Tax act spells relief for small business: take advantage of new tax regulations for businesses and individuals while they last – Jobs and Growth Tax Relief Reconciliation Act of 2003
The Jobs and Growth Tax Relief Reconciliation Act of 2003–“JGTRRA” for short–will result in tax cuts of about $330 billion, a portion of which is aimed at small businesses like frame shops and galleries. Officially, the tax cuts are spread out over the next 10 years, but the reality is that they come heavily front-loaded. Most of the breaks are in the first two to five years, and then there are built-in “sunset” provisions for each, which causes the breaks to expire or revert to their pre-JGTRRA levels.
But if the provisions are extended beyond the terms in the legislation–which many experts think will happen–the total tax cut could reach more than $800 billion. Many Republican legislators are committed to doing just that. Senator Kay Bailey Hutchison (R-Texas) said, “We hope to not ‘sunset’ these tax cuts, but instead to allow them to go forward.”
Politics aside, the reductions in individual tax rates will help millions of small businesses that pay taxes at the individual rate, but the biggest business-related tax cuts involve an increase in the small business expensing election limit and an increase in the allowable bonus depreciation percentage.
The act increases a business’ ability to deduct most types of capital expenditures for the years 2003 to 2005. In those tax years, a business can deduct expenses up to $100,000 per year. The previous limit was $25,000 per year. During the same time period, small businesses may expense off-the-shelf computer software. Finally, business owners can make use of a bonus depreciation of 50 percent on qualifying equipment bought between May 5, 2003, and January 1, 2005. (For more information on capital deductions, see IRS Publication 946: How To Depreciate Property or Form 4562: Depreciation and Amortization, which is downloadable at www.IRS.gov).
The bottom line is that JGTRRA makes this a great time to make major investments in your business. For example, in 2003, for a sole proprietor in the 28-percent tax bracket, the net cost of making a $100,000 purchase is just $72,000. Capital expenses above $100,000 would then be depreciated like any other type of capital asset.
According to IRS Publication 946, eligible expenditures include tangible property used for manufacturing, production, transportation, communications or furnishing electricity, gas, water or sewage disposal. Examples of eligible expenses for frame shops are machinery, equipment, counters and signage.
Regarding individual tax rates, the reductions originally scheduled by the 2001 tax law have been accelerated. Under the law, the marginal tax rates on the top four income brackets drop by at least two percent, and the rates for the lowest two income brackets remain unchanged, although the bracket threshold for these levels has been raised. These changes are retroactive to January 1, 2003.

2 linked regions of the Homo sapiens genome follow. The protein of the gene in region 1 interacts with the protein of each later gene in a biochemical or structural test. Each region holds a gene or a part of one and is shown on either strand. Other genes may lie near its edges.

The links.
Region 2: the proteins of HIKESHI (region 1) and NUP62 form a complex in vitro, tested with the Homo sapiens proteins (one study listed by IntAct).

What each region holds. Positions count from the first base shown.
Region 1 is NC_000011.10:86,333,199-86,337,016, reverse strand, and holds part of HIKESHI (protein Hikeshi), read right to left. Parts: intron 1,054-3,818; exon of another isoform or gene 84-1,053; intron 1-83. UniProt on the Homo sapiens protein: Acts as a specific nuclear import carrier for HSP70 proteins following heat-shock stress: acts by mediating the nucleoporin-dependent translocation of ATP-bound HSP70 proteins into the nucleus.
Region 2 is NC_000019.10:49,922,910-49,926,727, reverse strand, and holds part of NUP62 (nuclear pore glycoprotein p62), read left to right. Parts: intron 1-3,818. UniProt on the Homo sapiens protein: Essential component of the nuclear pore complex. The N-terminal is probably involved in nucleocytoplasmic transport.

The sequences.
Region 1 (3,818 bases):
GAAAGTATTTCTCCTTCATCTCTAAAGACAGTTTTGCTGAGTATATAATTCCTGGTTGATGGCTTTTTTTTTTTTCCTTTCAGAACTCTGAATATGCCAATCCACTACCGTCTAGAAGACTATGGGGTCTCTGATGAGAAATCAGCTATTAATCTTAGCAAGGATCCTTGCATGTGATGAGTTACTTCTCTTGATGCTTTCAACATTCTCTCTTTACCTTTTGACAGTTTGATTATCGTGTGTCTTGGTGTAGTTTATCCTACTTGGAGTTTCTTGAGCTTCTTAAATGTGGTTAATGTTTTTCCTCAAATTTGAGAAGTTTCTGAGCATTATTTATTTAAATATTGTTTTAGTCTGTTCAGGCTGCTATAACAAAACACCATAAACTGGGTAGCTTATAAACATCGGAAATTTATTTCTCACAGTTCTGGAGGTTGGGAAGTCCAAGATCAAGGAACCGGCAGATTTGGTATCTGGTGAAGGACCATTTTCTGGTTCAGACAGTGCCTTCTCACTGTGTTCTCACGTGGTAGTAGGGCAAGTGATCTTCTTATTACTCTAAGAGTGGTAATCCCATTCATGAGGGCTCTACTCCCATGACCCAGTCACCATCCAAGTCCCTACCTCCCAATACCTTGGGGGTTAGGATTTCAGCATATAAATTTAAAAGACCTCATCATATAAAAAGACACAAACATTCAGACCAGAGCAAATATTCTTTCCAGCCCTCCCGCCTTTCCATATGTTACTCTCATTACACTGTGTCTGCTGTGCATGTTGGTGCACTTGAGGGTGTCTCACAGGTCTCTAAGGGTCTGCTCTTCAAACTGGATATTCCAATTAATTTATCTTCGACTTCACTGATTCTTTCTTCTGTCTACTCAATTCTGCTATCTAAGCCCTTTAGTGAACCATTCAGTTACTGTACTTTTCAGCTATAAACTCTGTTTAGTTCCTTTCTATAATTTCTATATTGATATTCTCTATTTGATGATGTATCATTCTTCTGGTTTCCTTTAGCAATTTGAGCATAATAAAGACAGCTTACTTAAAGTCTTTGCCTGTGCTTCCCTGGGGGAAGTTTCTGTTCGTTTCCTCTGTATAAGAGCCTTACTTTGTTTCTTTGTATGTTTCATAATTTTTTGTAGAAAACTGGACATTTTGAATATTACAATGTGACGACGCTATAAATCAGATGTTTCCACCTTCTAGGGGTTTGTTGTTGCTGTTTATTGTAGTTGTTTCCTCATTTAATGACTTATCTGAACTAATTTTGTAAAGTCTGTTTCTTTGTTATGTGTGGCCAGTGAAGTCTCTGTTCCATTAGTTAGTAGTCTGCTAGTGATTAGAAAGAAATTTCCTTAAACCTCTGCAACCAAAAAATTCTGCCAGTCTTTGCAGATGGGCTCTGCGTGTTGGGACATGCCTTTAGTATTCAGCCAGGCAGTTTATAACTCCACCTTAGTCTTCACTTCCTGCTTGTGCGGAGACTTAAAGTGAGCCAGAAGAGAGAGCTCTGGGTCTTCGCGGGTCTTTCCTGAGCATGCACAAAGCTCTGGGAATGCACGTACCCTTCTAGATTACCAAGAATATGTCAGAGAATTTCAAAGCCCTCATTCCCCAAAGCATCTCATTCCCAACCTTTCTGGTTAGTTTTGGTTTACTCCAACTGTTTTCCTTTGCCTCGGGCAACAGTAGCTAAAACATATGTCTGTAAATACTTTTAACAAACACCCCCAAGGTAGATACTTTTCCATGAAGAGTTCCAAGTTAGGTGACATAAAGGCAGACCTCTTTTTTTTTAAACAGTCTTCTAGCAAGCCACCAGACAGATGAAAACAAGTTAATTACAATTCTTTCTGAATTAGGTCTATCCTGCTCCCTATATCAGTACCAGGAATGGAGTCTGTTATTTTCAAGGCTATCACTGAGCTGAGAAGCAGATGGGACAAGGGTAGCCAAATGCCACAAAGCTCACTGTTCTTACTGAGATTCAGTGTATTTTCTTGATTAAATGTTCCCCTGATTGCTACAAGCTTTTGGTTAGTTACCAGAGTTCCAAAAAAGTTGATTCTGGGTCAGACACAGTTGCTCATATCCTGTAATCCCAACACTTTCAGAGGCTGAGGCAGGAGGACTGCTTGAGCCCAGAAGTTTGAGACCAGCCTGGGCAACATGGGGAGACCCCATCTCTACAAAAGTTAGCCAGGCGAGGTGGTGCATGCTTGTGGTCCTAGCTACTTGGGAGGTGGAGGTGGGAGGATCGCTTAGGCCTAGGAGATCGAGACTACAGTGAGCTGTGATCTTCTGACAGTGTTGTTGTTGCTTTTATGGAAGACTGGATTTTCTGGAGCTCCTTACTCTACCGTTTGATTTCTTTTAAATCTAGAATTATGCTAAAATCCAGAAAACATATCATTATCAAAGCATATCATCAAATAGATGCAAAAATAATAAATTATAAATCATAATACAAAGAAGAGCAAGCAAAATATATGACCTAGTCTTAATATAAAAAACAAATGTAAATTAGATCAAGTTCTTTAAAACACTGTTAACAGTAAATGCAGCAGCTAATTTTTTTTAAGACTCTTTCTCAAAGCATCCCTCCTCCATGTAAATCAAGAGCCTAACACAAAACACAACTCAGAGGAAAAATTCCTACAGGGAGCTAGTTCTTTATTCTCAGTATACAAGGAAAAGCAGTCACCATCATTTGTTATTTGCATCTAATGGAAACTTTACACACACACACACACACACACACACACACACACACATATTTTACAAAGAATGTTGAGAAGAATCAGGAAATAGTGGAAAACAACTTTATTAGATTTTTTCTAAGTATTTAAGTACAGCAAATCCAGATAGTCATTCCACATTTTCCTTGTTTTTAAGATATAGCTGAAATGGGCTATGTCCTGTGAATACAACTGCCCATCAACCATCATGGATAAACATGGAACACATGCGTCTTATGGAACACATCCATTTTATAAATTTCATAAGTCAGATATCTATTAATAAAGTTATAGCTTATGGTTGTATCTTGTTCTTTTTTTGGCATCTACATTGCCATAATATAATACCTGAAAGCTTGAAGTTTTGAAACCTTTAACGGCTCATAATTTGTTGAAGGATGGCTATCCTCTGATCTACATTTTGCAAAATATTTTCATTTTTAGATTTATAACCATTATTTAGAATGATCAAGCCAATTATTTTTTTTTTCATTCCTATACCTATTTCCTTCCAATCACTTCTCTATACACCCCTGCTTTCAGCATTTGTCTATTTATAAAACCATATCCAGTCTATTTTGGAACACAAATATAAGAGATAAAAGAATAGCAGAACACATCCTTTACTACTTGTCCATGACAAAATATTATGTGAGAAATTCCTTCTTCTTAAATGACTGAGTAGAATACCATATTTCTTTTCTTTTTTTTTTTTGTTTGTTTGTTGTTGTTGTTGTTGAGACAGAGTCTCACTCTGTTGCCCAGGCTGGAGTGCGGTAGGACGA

The child tax credit increases from $600 per year to $1,000 per year per child. As with the income tax, this is retroactive to cover the 2003 tax year. However, the $1,000 deduction is only for 2003 and 2004. It will fall to $700 in 2005 and then gradually rise again. Taxpayers who are entitled to the credit this year will receive an advance payment of the $400 increase in the form of rebate checks.
The “marriage penalty,” for 2003 and 2004 has been reduced, which gives married couples twice the standard deduction of single taxpayers.
As of May 6, 2003, the long-term capital gains rate for people in the 10 percent or 15 percent tax brackets will drop to five percent. In 2008, those people will have a capital gains rate of zero percent, and in 2009, their rate returns to the old, 10-percent level. Long-term capital gains apply only to those assets held more than 12 months.
Higher income taxpayers will see their long-term capital gains rate drop from the current 20 percent to 15 percent. The 15-percent rate will be in effect through the end of 2008, at which point it is scheduled to return to 20 percent. Keep in mind, no matter which tax bracket you’re in, if you incurred a long-term capital gain between January 1 and May 6, 2003, the old rates apply.
When it comes to dividends, most are now going to be taxed at the same rate as capital gains–five or 15 percent, depending on your tax bracket. The rule applies for the same time frame as for long-term capital gains–May 6, 2003, through Dec. 31, 2008. However, not all dividends are covered by the new lower rates. IRS Code Sections 246(c), 404(k), 501,521 and 591 identify which types of dividends qualify for the lower rates.
If you have a question about dividends or other tax matters, consult with a CPA or even the IRS–its representatives are actually very knowledgeable, patient and eager to help.
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